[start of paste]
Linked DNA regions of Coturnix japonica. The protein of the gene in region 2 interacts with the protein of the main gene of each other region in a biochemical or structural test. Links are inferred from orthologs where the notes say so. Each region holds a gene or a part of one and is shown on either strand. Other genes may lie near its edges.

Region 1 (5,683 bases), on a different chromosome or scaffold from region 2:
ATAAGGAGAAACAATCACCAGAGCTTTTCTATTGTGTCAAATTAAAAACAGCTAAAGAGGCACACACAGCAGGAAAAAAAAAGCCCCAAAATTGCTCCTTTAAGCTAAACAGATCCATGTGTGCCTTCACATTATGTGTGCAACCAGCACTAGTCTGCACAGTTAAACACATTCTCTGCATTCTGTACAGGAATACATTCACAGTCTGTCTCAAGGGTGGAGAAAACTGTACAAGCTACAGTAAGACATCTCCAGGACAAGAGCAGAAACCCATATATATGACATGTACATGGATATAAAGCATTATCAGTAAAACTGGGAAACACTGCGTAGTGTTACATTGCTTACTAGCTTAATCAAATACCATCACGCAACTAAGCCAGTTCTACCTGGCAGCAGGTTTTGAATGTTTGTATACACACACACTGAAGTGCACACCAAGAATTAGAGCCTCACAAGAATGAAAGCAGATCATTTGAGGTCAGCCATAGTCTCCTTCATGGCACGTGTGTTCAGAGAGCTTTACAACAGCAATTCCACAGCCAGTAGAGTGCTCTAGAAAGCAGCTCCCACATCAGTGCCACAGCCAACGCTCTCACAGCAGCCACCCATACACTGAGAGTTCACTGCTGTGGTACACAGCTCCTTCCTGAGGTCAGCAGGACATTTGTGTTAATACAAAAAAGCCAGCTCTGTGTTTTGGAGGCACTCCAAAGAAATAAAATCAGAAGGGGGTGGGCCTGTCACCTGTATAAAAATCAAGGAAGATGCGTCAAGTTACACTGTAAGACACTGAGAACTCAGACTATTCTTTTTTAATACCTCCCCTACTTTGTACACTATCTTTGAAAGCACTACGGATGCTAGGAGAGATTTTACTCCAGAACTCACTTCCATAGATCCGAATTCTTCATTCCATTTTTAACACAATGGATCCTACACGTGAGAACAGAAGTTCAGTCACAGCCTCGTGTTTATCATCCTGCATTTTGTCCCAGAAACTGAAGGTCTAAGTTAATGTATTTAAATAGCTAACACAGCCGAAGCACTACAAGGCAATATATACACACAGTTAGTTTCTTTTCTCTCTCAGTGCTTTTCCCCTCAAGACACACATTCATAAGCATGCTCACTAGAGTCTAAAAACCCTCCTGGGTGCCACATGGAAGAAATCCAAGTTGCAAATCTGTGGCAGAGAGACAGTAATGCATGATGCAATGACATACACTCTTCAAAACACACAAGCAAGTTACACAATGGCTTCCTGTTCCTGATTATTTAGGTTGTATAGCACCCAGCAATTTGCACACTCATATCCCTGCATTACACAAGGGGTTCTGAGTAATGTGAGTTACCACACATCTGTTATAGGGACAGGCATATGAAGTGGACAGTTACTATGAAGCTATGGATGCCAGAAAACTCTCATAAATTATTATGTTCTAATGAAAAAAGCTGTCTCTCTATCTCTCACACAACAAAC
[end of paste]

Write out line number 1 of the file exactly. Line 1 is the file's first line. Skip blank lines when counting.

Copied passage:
Linked DNA regions of Coturnix japonica. The protein of the gene in region 2 interacts with the protein of the main gene of each other region in a biochemical or structural test. Links are inferred from orthologs where the notes say so. Each region holds a gene or a part of one and is shown on either strand. Other genes may lie near its edges.